Chicken Lasagna Rolls with Chive-Cream Sauce


Individual lasagna rolls make this dish both fun and easy to eat. Just add crusty Italian bread or bread sticks and you have a delicious meal!

Prep Time:
40 mins
Bake Time:
35 mins
Total Time:
1 hrs 15 mins


  • 6 dried lasagna noodles

  • 1 8 ounce package reduced-fat cream cheese (Neufchâtel), softened

  • ½ cup milk

  • ¼ cup grated Romano cheese or Parmesan cheese

  • 1 tablespoon snipped fresh chives

  • 1 ½ cup chopped cooked chicken

  • ½ 10 ounce package frozen chopped broccoli, thawed and drained (1 cup)

  • ½ cup bottled roasted red sweet peppers, drained and sliced

  • teaspoon black pepper

  • 1 cup marinara pasta sauce


  1. Preheat oven to 350°F. Cook lasagna noodles according to package directions. Drain noodles, rinsing with cold water. Cut each noodle in half crosswise; set aside.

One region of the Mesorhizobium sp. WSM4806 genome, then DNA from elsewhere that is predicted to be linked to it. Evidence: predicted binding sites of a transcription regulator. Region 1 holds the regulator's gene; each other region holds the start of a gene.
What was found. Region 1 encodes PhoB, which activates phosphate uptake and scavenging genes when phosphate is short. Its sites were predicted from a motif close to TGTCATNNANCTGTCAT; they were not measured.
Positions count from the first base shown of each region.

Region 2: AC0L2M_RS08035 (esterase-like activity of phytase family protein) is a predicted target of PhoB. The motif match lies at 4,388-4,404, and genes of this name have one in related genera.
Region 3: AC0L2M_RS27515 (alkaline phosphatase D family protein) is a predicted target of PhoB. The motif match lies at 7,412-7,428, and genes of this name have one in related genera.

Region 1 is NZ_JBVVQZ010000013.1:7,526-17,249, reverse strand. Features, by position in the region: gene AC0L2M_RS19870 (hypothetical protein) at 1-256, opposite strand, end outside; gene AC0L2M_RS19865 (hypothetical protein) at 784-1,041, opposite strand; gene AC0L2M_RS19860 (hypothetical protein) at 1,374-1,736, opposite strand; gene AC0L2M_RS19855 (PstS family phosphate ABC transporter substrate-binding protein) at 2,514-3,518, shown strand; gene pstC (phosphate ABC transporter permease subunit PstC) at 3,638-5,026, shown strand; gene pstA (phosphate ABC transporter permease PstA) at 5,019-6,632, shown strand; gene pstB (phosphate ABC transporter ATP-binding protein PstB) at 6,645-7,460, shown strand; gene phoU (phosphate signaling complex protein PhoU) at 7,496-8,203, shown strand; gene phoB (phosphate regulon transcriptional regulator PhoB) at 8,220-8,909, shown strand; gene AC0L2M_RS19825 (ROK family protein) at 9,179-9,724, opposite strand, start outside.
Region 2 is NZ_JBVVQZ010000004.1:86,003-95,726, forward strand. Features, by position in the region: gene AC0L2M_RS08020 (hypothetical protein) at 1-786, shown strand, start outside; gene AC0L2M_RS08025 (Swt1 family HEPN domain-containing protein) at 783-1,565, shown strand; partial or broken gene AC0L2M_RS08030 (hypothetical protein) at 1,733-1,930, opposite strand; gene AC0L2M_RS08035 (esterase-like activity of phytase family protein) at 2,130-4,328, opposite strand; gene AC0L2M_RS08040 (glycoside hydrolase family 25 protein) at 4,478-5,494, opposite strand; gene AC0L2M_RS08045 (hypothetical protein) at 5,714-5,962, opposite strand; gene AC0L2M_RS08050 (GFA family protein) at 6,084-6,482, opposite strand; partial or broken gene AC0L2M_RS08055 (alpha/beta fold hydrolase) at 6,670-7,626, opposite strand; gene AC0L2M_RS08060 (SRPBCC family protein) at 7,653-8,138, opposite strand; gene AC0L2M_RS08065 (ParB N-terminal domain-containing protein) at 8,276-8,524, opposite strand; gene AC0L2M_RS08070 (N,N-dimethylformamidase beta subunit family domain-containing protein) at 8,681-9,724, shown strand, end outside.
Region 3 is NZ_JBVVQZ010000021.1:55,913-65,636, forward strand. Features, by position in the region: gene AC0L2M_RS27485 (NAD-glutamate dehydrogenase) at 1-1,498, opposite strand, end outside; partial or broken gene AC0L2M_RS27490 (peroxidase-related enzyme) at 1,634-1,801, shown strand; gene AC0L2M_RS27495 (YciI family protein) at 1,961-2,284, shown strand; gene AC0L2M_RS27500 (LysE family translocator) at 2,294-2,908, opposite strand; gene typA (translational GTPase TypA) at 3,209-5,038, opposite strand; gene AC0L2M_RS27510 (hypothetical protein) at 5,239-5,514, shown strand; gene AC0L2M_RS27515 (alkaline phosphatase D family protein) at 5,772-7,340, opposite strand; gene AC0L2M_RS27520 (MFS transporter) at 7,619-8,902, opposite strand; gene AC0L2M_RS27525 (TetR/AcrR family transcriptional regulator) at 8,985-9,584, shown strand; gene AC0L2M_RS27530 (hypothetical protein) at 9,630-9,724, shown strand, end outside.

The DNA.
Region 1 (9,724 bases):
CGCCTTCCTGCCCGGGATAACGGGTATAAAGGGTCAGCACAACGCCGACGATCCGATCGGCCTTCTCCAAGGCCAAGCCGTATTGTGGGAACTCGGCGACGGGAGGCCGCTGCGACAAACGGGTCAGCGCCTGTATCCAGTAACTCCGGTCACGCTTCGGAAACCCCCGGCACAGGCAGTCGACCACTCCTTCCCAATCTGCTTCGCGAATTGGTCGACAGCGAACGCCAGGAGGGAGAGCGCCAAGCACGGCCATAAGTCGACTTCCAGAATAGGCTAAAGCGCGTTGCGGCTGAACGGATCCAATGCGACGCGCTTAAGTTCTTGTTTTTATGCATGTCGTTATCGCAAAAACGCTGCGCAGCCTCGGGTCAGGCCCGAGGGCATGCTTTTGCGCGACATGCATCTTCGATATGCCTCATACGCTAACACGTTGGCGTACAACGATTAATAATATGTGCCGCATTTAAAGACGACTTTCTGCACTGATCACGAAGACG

2. For white sauce, in a medium mixing bowl beat cream cheese with an electric mixer on medium speed for 30 seconds. Slowly add milk, beating until smooth. Stir in Romano cheese and chives.

  3. For filling, in a medium bowl stir together 1/2 cup of the white sauce, the chicken, broccoli, roasted red peppers, and black pepper. Place about 1/4 cup of the filling at an end of each cooked noodle and roll. Arrange rolls, seam sides down, in an ungreased 3-quart rectangular baking dish.

  4. Spoon the marinara sauce over the rolls. Spoon remaining white sauce over marinara sauce. Cover with foil. Bake for 35 to 40 minutes or until heated through.

    Chicken Lasagna Rolls with Chive Cream Sauce
    Blaine Moats

Nutrition Facts (per serving)

288 Calories
13g Fat
22g Carbs
19g Protein
Nutrition Facts
Servings Per Recipe 6
Calories 288
% Daily Value *
Total Fat 13g 17%
Saturated Fat 7g 35%
Cholesterol 65mg 22%
Sodium 412mg 18%
Total Carbohydrate 22g 8%
Total Sugars 2g
Protein 19g
Vitamin C 52.6mg 263%
Calcium 131.3mg 10%
Iron 1.8mg 10%
Potassium 249mg 5%
Folate, total 56.4mcg
Vitamin B-12 0.4mcg
Vitamin B-6 0.2mg

*The % Daily Value (DV) tells you how much a nutrient in a food serving contributes to a daily diet. 2,000 calories a day is used for general nutrition advice.

Related Articles